As part of the City of Culture celebrations, Hull received 9 new Grade listings for public buildings & landmarks one of which is the Rank House which we converted into affordable housing from its former derelict state.
The terrace originally known as Chestnut Villas was built in 1888 and is typical of its age. Although the houses still have many original features, they wouldn’t normally be considered for listing purely for their architecture. However two notable men from Hull are connected to the houses, securing their Grade II listing - Alfred Gelder and J Arthur Rank.
J Arthur Rank, the saviour of the mid-20th century British film industry, was born at No 371 Holderness Road shortly after it was built. He came from a family of strict advocates of Methodism and started off producing films with a specifically religious message in the inter-war period. Bank-rolled by the profits from his family’s flour milling business, he set about supporting the British film industry in the face of fierce competition from Hollywood. Over the 1930s and 1940s Rank developed and launched Pinewood Studios, took control of Gaumont-British Picture Corporation, the Odeon cinema chain and Denham and Gainsborough film studios and he also supported Ealing studios. Cinema attendance peaked through the Second World War and British film-making reached its zenith. The Rank trademark of Billy Wells, former English heavyweight boxing champion, beating a giant gong is synonymous with this period of film-making.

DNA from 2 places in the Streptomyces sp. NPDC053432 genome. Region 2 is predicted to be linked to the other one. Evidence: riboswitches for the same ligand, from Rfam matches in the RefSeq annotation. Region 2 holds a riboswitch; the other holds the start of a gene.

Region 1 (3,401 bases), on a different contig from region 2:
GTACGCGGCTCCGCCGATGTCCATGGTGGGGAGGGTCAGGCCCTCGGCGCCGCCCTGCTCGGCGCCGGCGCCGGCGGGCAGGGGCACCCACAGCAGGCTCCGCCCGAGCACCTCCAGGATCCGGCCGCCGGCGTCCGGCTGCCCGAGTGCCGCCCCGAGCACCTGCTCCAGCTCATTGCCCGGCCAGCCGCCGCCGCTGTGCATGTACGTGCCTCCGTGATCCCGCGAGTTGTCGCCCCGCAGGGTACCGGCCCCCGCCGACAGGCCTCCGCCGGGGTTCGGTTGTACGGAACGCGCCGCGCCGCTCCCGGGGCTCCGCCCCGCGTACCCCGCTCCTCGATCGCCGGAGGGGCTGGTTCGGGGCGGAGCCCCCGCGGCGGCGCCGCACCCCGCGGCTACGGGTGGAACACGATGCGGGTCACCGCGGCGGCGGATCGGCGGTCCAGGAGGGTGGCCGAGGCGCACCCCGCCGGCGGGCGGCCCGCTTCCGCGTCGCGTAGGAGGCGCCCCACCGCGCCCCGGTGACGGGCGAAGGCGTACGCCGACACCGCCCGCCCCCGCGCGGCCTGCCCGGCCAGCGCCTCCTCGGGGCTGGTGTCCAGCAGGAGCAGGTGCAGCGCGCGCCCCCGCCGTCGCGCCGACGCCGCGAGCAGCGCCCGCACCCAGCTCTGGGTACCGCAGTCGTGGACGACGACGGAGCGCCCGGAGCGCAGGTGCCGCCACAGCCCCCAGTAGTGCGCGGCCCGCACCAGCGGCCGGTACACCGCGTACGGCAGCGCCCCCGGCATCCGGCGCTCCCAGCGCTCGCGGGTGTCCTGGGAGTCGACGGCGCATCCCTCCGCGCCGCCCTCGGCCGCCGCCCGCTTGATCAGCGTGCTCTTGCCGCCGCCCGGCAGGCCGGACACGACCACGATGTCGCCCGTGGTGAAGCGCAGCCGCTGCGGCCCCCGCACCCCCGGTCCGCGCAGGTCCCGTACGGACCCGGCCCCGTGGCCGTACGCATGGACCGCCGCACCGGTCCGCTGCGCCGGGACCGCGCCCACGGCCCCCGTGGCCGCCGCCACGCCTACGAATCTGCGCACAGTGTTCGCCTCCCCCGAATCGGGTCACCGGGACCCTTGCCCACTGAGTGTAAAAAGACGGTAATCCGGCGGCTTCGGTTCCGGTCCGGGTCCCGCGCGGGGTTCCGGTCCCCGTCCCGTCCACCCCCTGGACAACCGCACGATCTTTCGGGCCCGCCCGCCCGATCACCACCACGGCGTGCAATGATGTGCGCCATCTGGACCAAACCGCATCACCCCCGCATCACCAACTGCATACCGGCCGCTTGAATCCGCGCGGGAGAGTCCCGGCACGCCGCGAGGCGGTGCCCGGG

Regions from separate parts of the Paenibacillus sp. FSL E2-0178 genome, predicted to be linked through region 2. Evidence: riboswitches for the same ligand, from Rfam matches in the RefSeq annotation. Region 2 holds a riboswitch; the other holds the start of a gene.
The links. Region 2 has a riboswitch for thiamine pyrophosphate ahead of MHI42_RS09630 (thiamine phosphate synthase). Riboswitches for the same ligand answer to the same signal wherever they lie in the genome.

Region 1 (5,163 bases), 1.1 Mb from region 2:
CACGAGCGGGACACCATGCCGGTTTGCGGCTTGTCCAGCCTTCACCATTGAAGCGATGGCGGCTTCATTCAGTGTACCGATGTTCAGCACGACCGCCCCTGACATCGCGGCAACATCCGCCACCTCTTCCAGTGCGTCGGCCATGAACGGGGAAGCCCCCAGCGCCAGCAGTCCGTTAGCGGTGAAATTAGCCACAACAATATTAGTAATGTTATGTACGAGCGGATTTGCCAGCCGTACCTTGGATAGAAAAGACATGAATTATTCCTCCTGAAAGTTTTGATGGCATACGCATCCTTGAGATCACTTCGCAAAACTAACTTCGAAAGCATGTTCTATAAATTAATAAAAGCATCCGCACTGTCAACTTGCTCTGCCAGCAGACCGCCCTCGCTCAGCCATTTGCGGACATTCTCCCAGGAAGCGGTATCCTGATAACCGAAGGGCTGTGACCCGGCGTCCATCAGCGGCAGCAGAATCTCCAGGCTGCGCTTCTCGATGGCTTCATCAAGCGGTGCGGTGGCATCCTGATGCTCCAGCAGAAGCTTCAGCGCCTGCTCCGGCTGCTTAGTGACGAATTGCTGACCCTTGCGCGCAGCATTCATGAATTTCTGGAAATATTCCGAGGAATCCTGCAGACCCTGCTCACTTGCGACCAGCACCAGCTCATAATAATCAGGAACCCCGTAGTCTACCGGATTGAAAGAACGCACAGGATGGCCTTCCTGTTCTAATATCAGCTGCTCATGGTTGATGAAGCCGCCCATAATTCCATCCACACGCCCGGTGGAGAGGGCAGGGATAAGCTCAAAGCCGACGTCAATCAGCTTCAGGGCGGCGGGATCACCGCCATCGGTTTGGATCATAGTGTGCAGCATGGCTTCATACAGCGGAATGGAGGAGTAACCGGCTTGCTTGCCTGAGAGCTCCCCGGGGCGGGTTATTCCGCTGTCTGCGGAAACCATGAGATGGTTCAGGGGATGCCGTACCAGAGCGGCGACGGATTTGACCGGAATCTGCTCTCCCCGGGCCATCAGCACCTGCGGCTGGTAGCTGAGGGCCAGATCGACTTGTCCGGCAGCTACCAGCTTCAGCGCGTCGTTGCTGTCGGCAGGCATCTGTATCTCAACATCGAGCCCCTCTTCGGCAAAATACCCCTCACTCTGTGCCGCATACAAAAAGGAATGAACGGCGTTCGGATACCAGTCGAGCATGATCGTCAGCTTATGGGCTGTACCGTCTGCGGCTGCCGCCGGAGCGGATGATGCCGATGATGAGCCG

(William) Alfred Gelder (1855-1941) had a successful architectural practice in Hull built on the connections and friendships made through Methodism; Thomas R Ferens, a fellow Wesleyan Methodist and Hull’s greatest benefactor was a friend, as was the flour miller, Joseph Rank, who through Gelder was converted to Methodism. In addition to being an architect, Gelder was a local councillor and town planner who made street improvement and slum clearance his particular concern, especially after Hull attained city status in 1897. In 1898 he was elected mayor, and then re-elected for a record four more terms in succession allowing him to undertake an ambitious re-ordering and civic building in the city centre. Clearances led to the creation of Queen Victoria Square and King Edward Street leading N, from which the new Jameson Street ran W towards Paragon Station, while a wide new road named Alfred Gelder Street cut through the maze of yards and slum housing in the N part of the Old Town. The centrepiece of Gelder’s improvements was the City Hall designed by Joseph Hirst in 1903. He was knighted in the same year in recognition of these improvements. Later Gelder stood as a Liberal MP before losing his seat and returning to prioritise working on the future of Hull. Amongst his schemes was the continued improvement of the city centre by filling in the redundant Queen’s Dock to create a ‘beautiful boulevard’, completed in 1935.
You can find out more about the building on the historicalengland.org.uk website